The one-man advantage was the bread of heaven to England and Care was the master of his and his team's redemption. A couple of tap-and-go charges pinned Wales back and, in the first minute of first-half added time, Simon Shaw rolled off a ruck and Haskell finished the try. Wilkinson converted for 13-3 and did the same when Borthwick stripped Tom James of possession and Care found a gap on the short side to score three minutes into the second half.
England had led 16-6 at the break here two years ago and lost; something similar looked possible when Alun Wyn Jones returned and passed beautifully off his right hand for the prop Adam Jones to flop over. Stephen Jones converted.
These were very nervy moments for England. They might have led only by three when Tom James moaned he had been unfairly denied a try after the ball bounced off his chest. They did lead only by three when Hook, in a dream scenario for a No 13, had only England's loosehead prop, Tim Payne, to hand off to finish a sweeping attack in the 71st minute.
Stephen Jones's conversion cut the deficit to 20-17 but Wales, fatally, pushed too hard. Stephen Jones tried to find Leigh Halfpenny, only just on as a substitute, but Delon Armitage intercepted and England suddenly had four or five attackers streaming up the right wing with only Shane Williams to impede them. Flood fed Mathew Tait, mostly bottled up before this but at liberty here to turn the eminent Wales wing inside out before flipping a lavish pass behind his back to Haskell who ran in his second try. Wilkinson's conversion and a medium-range penalty in the penultimate minute did the rest.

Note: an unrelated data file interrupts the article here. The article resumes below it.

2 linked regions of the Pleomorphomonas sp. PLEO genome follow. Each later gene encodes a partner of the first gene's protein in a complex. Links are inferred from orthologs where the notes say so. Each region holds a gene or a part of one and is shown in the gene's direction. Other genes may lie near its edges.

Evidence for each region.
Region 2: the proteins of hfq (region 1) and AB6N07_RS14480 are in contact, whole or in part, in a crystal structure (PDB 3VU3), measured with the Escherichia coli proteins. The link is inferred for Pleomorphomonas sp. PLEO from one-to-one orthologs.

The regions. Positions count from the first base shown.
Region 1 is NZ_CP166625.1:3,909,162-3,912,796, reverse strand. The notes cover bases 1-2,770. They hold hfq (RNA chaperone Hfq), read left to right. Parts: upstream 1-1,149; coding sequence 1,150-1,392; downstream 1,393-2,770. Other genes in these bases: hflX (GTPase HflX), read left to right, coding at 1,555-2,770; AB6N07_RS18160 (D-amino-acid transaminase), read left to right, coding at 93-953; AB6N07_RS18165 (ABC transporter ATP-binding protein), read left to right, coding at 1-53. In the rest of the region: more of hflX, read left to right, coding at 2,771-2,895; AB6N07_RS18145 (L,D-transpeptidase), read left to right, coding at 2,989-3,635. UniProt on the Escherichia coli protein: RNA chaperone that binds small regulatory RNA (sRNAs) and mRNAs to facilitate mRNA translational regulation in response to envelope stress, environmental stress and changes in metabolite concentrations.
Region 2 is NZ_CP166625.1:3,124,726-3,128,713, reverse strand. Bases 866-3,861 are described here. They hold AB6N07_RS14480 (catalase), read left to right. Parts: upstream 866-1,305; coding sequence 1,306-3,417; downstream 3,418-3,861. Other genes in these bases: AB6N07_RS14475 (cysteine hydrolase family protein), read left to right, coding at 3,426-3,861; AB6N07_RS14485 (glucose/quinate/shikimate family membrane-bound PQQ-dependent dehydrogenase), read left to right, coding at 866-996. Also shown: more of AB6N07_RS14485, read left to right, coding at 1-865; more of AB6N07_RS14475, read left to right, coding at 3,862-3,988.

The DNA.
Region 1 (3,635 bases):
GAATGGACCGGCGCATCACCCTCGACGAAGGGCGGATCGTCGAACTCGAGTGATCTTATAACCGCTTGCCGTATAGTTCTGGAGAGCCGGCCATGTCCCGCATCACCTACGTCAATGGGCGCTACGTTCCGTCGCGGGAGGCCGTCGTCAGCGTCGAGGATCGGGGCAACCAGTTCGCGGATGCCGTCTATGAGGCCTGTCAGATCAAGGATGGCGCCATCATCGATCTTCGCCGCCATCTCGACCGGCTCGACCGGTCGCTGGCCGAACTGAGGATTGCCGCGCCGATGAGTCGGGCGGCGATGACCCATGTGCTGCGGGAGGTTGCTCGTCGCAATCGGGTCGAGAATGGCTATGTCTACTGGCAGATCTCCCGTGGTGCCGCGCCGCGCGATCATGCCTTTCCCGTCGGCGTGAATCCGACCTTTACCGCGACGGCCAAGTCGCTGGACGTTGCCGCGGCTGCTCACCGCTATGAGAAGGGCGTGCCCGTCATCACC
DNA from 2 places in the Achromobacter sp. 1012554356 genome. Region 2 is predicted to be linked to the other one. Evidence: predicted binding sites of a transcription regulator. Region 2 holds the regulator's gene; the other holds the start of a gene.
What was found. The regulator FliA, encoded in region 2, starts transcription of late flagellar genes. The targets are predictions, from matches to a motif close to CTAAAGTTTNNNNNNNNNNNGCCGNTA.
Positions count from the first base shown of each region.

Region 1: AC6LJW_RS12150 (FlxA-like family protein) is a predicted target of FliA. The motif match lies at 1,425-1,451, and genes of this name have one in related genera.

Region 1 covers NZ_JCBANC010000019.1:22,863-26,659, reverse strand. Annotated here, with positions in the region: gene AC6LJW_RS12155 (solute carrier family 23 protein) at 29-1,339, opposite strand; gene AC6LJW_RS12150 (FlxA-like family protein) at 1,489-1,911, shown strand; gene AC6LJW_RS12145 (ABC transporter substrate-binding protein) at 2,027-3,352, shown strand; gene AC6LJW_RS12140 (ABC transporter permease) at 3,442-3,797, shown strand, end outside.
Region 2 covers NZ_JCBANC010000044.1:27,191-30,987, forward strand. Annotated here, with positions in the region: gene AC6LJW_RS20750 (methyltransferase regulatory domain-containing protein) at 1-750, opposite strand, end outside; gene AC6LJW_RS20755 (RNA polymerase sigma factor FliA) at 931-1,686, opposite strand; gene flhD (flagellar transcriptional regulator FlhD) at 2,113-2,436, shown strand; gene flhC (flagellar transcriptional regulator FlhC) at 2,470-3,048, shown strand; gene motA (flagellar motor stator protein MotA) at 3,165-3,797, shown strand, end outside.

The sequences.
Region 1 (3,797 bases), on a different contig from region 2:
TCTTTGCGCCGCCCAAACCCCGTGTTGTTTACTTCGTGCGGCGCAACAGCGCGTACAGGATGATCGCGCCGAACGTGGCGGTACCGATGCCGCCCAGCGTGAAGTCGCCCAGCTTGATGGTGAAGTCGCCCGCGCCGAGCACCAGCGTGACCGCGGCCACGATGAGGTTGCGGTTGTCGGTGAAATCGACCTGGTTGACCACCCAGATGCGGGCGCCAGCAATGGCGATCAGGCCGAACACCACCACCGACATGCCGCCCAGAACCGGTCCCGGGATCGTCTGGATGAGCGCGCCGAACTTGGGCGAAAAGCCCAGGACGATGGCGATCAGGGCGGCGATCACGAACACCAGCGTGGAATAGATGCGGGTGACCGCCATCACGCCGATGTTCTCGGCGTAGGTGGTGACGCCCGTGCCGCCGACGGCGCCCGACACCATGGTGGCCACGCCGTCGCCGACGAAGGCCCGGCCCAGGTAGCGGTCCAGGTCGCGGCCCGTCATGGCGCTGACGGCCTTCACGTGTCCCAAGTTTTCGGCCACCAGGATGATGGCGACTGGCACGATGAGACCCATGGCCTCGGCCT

Man for man: England
DELON ARMITAGE 6/10
It's frustrating to see such a talented chap hoofing the ball down the middle so often. His game went off a bit in the second half, possibly as a consequence... and he might have been offside for the interception that won the match. But wasn't, officially.
UGO MONYE 6/10
Solid enough, no doubt glad not to be at full-back. Stormed into tackles and surged forward very well to set up the second try.
MATHEW TAIT 7/10
Didn't suffer too badly against the bulkier Welshmen in front of him. Didn't have many chances to do too much in attack either, until he made use of Armitage's interception with a beautiful slip pass to Haskell.
TOBY FLOOD 6/10
Got himself isolated a couple of times and conceded penalties for hanging on early on, but otherwise the Leicester centre stuck to his task, of standing up to Hook and Roberts, pretty well.
MARK CUETO 6/10
Solid in defence and subtle, ish, in attack – made some amusingly operatic gestures of disgust when England failed to spot him in whole savannahs of space late in the first half.
JONNY WILKINSON 6/10
Started with his collar up like a City boy in the Fulham Rat & Parrot, and with the ball in hand he played a bit like one turning out for Barnes Twos in the morning. Kicked every single one of his goals, of course.
DANNY CARE 7/10